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P-79 Distress versus harm; have we implemented changes to dnacpr documentation following the tracey judgment?
  1. Stephanie Shayler1,2,
  2. Mike Macfarlane1 and
  3. Derek Willis1
  1. 1Severn Hospice, Telford, Warwick, UK
  2. 2St Marys Hospice, Birmingham, UK

Abstract

Background Following the Tracey judgment in 2014, DNACPR decisions must now be communicated to the patient or, when this is not possible, their relatives. The only exceptions are if the patient has expressed a clear wish not to be involved or there is significant risk of causing physical or psychological harm to the patient by communicating the information.

Currently there is no guidance on what constitutes ‘physical or psychological harm’, therefore it is subject to varying interpretation.

The aim of this pilot was to investigate the communication of DNACPR decisions following the Tracey case and the interpretation of ‘physical or psychological harm’ by healthcare professionals.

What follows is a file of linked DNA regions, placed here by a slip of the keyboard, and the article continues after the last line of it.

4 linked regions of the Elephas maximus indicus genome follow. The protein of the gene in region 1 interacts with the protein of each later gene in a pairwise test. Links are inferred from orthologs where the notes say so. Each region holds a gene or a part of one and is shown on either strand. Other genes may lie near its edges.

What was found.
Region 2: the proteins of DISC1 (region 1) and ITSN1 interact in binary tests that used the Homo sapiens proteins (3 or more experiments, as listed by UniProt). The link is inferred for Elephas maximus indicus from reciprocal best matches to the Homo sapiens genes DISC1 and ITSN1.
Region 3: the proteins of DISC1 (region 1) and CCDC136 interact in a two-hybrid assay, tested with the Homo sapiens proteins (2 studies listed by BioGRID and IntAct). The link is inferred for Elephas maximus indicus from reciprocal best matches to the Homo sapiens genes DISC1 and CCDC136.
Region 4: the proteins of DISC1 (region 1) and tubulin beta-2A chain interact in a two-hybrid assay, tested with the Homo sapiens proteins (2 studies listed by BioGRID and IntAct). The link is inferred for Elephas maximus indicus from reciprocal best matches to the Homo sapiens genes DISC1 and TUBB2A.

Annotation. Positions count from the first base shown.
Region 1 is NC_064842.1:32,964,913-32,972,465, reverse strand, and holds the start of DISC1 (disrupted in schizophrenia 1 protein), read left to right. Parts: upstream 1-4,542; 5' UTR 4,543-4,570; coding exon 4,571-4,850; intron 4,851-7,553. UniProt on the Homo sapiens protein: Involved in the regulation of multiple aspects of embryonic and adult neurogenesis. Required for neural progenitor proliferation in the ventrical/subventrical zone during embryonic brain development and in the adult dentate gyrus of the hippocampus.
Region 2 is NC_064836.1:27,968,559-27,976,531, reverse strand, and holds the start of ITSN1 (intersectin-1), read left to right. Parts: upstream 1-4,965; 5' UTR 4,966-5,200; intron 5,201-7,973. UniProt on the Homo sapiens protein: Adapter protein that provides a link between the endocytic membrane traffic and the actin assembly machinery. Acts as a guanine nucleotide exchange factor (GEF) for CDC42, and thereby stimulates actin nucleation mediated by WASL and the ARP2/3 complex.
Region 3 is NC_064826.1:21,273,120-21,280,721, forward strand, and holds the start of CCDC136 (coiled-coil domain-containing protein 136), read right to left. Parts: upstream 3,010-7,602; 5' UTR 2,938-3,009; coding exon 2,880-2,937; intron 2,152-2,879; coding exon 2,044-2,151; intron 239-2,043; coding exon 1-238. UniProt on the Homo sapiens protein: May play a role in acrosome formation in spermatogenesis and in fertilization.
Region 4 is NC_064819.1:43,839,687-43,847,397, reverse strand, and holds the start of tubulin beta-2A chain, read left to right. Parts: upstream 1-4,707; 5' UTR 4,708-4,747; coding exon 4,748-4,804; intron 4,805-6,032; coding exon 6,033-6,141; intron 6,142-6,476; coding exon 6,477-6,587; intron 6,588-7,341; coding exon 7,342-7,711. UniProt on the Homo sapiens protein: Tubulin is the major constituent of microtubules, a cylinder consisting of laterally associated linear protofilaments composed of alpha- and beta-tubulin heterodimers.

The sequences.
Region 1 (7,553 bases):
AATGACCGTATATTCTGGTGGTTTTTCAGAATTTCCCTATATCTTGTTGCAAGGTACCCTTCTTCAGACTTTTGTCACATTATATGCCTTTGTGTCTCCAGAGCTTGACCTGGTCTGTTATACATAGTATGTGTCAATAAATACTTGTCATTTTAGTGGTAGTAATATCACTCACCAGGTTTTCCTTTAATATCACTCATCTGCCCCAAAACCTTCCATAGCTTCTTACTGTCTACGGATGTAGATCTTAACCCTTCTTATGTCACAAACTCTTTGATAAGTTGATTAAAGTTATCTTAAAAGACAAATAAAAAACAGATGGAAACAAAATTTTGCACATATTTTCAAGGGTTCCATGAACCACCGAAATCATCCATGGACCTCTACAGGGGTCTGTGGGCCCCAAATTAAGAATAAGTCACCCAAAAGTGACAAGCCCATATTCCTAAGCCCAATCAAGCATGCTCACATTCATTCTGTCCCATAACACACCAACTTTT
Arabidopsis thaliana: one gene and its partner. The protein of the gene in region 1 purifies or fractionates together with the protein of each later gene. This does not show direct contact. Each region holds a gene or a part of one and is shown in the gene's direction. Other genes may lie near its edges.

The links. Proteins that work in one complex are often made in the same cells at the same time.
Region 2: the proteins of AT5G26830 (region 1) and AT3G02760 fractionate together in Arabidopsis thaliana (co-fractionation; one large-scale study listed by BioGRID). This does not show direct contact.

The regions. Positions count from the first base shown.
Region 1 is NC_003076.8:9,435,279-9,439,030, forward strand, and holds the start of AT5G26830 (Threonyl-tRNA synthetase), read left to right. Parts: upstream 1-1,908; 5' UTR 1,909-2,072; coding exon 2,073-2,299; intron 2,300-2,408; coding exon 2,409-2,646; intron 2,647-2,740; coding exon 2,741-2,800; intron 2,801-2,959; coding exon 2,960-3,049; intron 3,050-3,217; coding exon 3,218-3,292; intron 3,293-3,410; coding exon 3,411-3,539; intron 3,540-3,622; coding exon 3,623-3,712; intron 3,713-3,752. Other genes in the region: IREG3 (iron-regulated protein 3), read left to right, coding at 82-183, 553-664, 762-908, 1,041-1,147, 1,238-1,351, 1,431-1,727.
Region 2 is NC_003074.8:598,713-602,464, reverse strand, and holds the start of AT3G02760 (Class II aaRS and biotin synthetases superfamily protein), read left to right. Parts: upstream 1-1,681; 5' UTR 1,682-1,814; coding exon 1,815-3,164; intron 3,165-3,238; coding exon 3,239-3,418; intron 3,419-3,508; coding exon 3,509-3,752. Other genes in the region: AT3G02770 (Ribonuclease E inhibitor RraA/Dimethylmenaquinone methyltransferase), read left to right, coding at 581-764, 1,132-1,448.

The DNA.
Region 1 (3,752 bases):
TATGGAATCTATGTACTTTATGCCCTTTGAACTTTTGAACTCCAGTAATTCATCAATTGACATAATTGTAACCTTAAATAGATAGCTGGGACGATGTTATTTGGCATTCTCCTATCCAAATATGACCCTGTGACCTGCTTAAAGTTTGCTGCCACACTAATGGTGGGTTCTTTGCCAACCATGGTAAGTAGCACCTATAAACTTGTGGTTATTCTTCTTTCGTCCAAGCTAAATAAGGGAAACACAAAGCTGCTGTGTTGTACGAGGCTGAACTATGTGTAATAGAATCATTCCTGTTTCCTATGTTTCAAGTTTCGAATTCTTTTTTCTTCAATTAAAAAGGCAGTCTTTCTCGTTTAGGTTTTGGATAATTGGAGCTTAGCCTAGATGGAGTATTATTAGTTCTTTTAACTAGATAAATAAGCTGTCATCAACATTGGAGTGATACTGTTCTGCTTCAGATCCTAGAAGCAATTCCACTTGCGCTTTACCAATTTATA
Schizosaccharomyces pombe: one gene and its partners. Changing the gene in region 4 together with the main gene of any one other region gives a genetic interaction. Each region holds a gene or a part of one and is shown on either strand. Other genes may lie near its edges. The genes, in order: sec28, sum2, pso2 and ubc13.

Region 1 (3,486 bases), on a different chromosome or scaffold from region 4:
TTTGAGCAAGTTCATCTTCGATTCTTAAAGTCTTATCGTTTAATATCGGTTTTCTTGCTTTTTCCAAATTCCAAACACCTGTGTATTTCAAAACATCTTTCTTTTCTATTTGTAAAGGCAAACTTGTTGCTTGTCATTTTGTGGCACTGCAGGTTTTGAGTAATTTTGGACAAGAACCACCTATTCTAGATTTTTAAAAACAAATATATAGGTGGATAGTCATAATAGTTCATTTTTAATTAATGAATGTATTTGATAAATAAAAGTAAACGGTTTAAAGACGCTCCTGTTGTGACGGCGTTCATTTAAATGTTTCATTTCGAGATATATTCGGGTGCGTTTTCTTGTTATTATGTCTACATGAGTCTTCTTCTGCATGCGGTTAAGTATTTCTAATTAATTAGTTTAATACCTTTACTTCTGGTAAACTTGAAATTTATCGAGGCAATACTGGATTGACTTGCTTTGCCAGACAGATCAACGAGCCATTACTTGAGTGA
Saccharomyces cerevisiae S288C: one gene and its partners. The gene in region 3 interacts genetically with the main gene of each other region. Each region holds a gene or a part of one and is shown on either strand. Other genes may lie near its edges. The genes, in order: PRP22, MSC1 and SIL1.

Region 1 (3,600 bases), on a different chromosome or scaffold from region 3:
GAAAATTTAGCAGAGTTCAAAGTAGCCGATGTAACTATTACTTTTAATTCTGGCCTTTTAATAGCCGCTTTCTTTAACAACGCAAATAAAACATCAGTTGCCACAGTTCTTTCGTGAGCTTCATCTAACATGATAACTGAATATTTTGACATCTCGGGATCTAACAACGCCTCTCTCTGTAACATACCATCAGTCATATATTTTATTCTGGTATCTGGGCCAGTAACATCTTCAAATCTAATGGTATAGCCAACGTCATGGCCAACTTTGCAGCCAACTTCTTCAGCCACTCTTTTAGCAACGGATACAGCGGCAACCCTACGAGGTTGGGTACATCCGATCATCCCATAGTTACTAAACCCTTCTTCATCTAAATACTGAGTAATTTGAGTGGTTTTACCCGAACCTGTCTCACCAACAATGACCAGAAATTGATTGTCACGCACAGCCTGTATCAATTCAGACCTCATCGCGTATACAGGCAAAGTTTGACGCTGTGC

Methods A retrospective audit of clinical notes was performed. 30 notes were analysed from 2013 (before the Tracey ruling) to determine who DNACPR decisions were communicated to and, if this information was withheld, the reasons why. 30 patient notes from 2015 (following the Tracey ruling) were analysed to obtain the same information, then a comparison was made between both years.

Results 6/30 (20%) DNACPR decisions were discussed with patients in 2013 compared to 17/30 (57%) in 2015. 4/30 (13%) decisions were discussed with families in 2013 compared to 17/30 (57%) in 2015.

Reasons for not discussing DNACPR decisions in 2013: distress (79%); patient choice (13%); no reason documented (4%); anxiety (4%).

Reasons for not discussing DNACPR discussions in 2015: psychological harm (39%); no reason documented (23%); patient choice (15%); patient confused (15%) patient unable to communicate (8%)

Psychological harm in 2015 was described as ‘extreme distress’, ‘anxiety’, ‘distress’, ‘extreme distress’ and ‘upset’.

Conclusions Communication of DNACPR decisions increased following the Tracey judgment.

There was no clear consensus on what constitutes ‘harm’ although the term ‘distress’ was most commonly included in its explanation. This indicates the need for further research and guidance in this area.

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